The premise and opening shares some similarities to the last mystery I reviewed on here, The Case of the Drowning Duck (1942) by Erle Stanley Gardner, in which a murder that was shelved as solved with the conviction of the murderer is reinvestigated – except that the wrongfully accused man in this story lived to conduct his own investigation upon his release from prison.

Sebastian Sand was convicted for murdering John Harth, a promising physicist laboring on the atomic displacement theory, with an arrow to the chest in his sun-porch converted laboratory on the strength that Sand was the only other person in Harth House at the time of the murder – arguing that the arrow could not have been loosened from the outside because there were no broken windowpanes. A windowpane next to the door had to be smashed to unlatch the door, but it's a spring-lock (of sorts) that snaps into position after you close the door behind you and everyone else was accounted for at the time of the murder outside of the house. The influential Harth family also did their part in helping Sand to be convicted in order to keep him away from John's sister Constance.

A decade later Sand is pardoned and conspires with two of his friends, Ray and Alice Kingsley, in arranging a reunion party at Harth House to find the person responsible for the murder of John Harth by playing mind games and staging a reconstruction of the crime – in an attempt to prove the displacement theory that would allow an arrow to pass through a pane of glass without shattering it. Unsurprisingly, something goes horribly wrong when Sand fires an arrow at the supposedly empty and somewhat overgrown laboratory, as dim and ghost figure looms up in the window, taking the projectile full in the chest! The theory of atomic displacement and how it was entertained for a while was a nice a substitute for ghosts and curses that commonly haunt these tales.

What looks at first glance as a foolish, but genuine, accident slowly, but surely, begins to look more and more impossible as the official investigators gather more facts and what happened to create this second locked room killing is more worthy of that label than the first one – which was more a question of alibis than trickery. Even if the overall effect of this second locked room is a patchwork of ideas most readers are bound to recognize. Still, I can understand Adey's praise because the most fun part of the book was the discussions of the seemingly impossible elements in the case including a bunch of false solutions.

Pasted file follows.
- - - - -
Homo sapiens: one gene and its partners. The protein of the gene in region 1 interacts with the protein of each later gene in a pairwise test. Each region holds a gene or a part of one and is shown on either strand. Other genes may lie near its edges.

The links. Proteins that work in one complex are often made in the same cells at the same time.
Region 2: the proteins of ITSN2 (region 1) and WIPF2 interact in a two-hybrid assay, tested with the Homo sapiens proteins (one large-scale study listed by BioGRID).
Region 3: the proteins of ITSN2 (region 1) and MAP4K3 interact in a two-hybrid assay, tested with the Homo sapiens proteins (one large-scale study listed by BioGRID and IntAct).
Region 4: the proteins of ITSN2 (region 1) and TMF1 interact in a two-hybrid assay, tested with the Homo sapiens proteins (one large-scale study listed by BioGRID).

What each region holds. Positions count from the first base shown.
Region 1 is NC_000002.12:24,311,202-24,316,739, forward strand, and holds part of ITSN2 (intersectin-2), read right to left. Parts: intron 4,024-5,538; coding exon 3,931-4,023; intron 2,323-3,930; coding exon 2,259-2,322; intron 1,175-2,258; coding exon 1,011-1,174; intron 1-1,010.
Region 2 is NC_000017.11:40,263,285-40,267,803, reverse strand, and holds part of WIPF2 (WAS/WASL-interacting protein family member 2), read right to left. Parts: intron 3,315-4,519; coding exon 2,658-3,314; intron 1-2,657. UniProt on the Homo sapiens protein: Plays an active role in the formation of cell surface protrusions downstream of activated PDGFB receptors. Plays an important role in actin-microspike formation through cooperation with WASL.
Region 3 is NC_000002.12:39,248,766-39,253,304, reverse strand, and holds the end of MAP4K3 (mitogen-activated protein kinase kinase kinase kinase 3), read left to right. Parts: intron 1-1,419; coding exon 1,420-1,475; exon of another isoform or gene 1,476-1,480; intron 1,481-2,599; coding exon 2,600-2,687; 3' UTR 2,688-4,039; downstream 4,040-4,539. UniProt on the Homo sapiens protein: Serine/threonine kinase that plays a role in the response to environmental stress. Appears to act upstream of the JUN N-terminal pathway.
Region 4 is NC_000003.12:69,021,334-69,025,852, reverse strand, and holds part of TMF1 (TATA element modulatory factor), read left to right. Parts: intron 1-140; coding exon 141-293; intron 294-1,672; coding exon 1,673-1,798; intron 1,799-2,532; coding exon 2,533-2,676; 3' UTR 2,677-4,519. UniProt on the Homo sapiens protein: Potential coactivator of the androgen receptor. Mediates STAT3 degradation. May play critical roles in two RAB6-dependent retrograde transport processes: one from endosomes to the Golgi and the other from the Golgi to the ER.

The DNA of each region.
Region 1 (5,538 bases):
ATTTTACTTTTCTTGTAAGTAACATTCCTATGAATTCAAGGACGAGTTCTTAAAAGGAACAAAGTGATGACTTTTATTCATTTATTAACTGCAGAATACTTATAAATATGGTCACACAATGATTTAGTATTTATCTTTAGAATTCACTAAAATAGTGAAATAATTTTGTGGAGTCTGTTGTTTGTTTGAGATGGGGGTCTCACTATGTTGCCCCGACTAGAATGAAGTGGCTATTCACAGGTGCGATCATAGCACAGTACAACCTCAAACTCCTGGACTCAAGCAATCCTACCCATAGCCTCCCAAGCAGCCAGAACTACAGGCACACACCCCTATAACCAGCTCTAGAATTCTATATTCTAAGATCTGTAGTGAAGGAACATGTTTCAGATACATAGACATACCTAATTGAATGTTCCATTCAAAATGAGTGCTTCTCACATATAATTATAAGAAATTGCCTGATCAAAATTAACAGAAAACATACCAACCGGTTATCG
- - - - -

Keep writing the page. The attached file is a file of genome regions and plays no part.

By the way, the official investigators I referred to are Jim Quigley, a highly educated chief of police, and a Dr. Cook, who are introduced in the opening chapters of the book discussing the Harth case and meet a few more times before they officially become involved in the second shooting incident and Quigley handed me the idea of quoting Dr. Gideon Fell for this post.

I'm sure that Duncan was familiar with John Dickson Carr, and other mystery writers who dabbled in the miraculous, and Quigley seems to have been attempt at a cast-off of the Great Detectives and he has his own ideas on crime, like a disease it should be prevented instead of solved, but does nothing himself but sit around waiting for something to happen at Harth House. Why test your theory when an opportunity presents itself and safe a life in process? Anyway, in the second chapter Quigley said, "if it was a classic case, it was classic in the sense that the police couldn't possibly go wrong,” appending, “and in spite of it all, the police possibly did go wrong,” which is something that would've no doubt infuriated someone if Dr. Fell or H.M. had uttered it. And it reminded me of that quote from that radio play that now only exist in it entirely as a typescript.

But Duncan was far from the writer that Carr was, and while the locked room elements and discussions were good reading, the writing and characters were not and closer to Anthony Wynne – another locked room specialist scuttled for his embarrassing and unrealistic melodrama and often bad writing but still had some good plots. I'll probably get some flack for bringing up Paul Halter, an impossible crime from the past parroted in the present is a hallmark of his fiction and his characters have a tendency to feel out of their time, but for all his faults, Halter is leagues better as a mystery writer than Duncan was. Now that I think of it, I wonder what Halter would've done with this plot since Quigley and Dr. Cook could easily be swapped for Owen Burns and Archilles Stock.

To sum this lengthy, rambling review up is that David Duncan's The Shade of Time has points of interest as a locked room/detective problem, even if bits and pieces of the plot became muddled and confusing towards the end, but otherwise, it falls short of the mark and the interesting points aren't strong or original enough to make it eligible for my list of favorite impossible mysteries.